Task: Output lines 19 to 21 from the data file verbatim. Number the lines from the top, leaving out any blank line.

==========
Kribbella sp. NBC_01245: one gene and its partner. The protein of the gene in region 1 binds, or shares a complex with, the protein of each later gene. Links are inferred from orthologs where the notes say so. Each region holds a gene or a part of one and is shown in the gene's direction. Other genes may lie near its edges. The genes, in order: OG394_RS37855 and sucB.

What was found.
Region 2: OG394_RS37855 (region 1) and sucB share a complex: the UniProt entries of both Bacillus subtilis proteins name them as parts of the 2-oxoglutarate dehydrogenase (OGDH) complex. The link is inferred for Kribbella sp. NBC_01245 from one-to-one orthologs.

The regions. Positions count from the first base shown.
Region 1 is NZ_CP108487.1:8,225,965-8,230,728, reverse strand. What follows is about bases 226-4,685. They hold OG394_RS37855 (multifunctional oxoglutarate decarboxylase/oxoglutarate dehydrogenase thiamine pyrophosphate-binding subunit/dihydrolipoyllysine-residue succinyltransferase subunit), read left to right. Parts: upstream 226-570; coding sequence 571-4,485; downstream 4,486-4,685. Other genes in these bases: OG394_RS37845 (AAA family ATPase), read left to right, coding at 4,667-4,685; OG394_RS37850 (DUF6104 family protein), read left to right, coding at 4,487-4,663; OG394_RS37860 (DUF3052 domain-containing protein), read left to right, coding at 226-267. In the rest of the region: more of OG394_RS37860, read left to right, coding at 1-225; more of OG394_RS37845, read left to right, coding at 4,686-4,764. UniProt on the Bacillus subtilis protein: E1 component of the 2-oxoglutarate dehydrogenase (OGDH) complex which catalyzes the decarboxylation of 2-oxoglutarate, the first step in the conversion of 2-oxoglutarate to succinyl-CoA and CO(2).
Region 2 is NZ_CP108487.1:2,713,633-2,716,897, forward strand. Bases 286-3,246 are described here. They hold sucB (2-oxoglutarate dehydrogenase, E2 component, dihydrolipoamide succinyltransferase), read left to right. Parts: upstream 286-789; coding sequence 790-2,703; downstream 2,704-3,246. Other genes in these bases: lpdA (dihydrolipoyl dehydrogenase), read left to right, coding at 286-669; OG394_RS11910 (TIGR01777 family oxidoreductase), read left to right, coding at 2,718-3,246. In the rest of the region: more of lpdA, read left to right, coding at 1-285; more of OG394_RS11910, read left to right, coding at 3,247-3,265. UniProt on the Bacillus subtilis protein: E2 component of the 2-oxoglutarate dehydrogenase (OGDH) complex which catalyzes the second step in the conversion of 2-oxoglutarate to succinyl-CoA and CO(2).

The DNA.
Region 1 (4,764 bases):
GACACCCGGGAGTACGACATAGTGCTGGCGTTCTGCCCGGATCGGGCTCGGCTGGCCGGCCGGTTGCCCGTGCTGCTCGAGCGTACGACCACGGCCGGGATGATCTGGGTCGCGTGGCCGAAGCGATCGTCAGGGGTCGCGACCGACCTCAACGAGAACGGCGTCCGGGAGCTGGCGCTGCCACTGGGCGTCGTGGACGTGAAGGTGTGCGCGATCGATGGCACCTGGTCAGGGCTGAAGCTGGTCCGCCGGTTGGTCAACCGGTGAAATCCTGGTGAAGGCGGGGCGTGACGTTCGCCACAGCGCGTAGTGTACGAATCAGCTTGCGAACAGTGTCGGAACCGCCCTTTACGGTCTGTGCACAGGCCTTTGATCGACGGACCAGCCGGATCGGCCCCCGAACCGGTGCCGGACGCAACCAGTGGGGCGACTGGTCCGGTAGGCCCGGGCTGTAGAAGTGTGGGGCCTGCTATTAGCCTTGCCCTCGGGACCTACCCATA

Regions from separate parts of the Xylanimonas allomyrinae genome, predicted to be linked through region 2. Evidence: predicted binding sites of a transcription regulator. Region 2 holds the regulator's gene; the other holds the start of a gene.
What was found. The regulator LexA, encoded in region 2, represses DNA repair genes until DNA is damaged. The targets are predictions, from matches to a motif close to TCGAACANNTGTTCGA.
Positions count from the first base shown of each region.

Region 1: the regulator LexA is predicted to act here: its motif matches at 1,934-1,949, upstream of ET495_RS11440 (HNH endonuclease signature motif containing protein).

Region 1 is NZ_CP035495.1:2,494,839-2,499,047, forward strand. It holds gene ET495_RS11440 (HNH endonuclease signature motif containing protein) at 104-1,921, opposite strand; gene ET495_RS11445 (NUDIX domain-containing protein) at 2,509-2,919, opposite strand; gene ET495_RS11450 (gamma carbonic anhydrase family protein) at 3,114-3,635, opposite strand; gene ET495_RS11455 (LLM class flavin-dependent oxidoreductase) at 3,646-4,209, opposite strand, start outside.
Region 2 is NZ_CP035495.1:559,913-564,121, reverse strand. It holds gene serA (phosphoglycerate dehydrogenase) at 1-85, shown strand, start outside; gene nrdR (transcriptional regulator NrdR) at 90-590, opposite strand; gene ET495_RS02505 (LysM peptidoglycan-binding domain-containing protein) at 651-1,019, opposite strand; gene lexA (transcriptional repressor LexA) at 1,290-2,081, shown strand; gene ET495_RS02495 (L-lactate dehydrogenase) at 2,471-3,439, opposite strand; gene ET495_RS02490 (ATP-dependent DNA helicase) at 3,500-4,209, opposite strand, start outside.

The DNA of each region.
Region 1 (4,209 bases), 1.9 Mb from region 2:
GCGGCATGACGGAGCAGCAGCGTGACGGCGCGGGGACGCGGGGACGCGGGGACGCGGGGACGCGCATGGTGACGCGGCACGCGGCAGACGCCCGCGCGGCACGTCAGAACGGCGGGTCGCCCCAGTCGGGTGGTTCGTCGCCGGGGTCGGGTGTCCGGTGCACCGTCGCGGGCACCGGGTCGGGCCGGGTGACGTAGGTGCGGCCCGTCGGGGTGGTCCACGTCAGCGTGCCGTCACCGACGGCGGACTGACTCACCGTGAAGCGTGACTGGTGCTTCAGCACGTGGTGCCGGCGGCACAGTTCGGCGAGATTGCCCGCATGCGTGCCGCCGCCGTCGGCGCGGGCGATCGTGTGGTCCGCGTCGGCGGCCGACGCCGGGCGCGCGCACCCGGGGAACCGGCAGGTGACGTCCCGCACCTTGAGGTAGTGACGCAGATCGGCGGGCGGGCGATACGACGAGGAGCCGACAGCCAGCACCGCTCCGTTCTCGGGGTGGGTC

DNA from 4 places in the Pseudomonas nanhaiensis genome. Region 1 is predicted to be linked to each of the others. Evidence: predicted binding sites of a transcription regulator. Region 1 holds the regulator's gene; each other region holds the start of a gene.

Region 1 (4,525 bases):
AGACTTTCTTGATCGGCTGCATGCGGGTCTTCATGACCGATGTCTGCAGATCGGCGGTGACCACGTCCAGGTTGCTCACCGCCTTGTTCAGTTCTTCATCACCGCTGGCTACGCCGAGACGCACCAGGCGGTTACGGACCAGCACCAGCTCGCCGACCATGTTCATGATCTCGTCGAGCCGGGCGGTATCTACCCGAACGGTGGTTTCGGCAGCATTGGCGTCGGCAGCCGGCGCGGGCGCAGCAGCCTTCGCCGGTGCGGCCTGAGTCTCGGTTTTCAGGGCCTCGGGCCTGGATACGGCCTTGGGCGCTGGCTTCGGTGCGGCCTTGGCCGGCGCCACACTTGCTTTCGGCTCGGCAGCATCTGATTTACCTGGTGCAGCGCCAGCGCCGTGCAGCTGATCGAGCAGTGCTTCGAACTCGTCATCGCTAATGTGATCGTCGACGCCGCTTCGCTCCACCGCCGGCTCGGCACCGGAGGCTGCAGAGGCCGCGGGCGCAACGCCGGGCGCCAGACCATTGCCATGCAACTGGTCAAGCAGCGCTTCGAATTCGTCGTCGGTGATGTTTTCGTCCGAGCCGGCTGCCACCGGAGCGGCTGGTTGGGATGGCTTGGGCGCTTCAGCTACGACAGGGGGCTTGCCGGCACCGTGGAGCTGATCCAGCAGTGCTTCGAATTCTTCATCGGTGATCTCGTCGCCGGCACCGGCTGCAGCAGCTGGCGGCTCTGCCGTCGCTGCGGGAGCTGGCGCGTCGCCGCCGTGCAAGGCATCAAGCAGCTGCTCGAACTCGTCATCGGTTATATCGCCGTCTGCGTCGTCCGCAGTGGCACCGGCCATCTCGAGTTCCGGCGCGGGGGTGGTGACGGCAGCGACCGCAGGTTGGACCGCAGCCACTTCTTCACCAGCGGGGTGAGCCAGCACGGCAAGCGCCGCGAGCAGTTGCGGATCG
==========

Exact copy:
DNA from 4 places in the Pseudomonas nanhaiensis genome. Region 1 is predicted to be linked to each of the others. Evidence: predicted binding sites of a transcription regulator. Region 1 holds the regulator's gene; each other region holds the start of a gene.

Region 1 (4,525 bases):
AGACTTTCTTGATCGGCTGCATGCGGGTCTTCATGACCGATGTCTGCAGATCGGCGGTGACCACGTCCAGGTTGCTCACCGCCTTGTTCAGTTCTTCATCACCGCTGGCTACGCCGAGACGCACCAGGCGGTTACGGACCAGCACCAGCTCGCCGACCATGTTCATGATCTCGTCGAGCCGGGCGGTATCTACCCGAACGGTGGTTTCGGCAGCATTGGCGTCGGCAGCCGGCGCGGGCGCAGCAGCCTTCGCCGGTGCGGCCTGAGTCTCGGTTTTCAGGGCCTCGGGCCTGGATACGGCCTTGGGCGCTGGCTTCGGTGCGGCCTTGGCCGGCGCCACACTTGCTTTCGGCTCGGCAGCATCTGATTTACCTGGTGCAGCGCCAGCGCCGTGCAGCTGATCGAGCAGTGCTTCGAACTCGTCATCGCTAATGTGATCGTCGACGCCGCTTCGCTCCACCGCCGGCTCGGCACCGGAGGCTGCAGAGGCCGCGGGCGCAACGCCGGGCGCCAGACCATTGCCATGCAACTGGTCAAGCAGCGCTTCGAATTCGTCGTCGGTGATGTTTTCGTCCGAGCCGGCTGCCACCGGAGCGGCTGGTTGGGATGGCTTGGGCGCTTCAGCTACGACAGGGGGCTTGCCGGCACCGTGGAGCTGATCCAGCAGTGCTTCGAATTCTTCATCGGTGATCTCGTCGCCGGCACCGGCTGCAGCAGCTGGCGGCTCTGCCGTCGCTGCGGGAGCTGGCGCGTCGCCGCCGTGCAAGGCATCAAGCAGCTGCTCGAACTCGTCATCGGTTATATCGCCGTCTGCGTCGTCCGCAGTGGCACCGGCCATCTCGAGTTCCGGCGCGGGGGTGGTGACGGCAGCGACCGCAGGTTGGACCGCAGCCACTTCTTCACCAGCGGGGTGAGCCAGCACGGCAAGCGCCGCGAGCAGTTGCGGATCG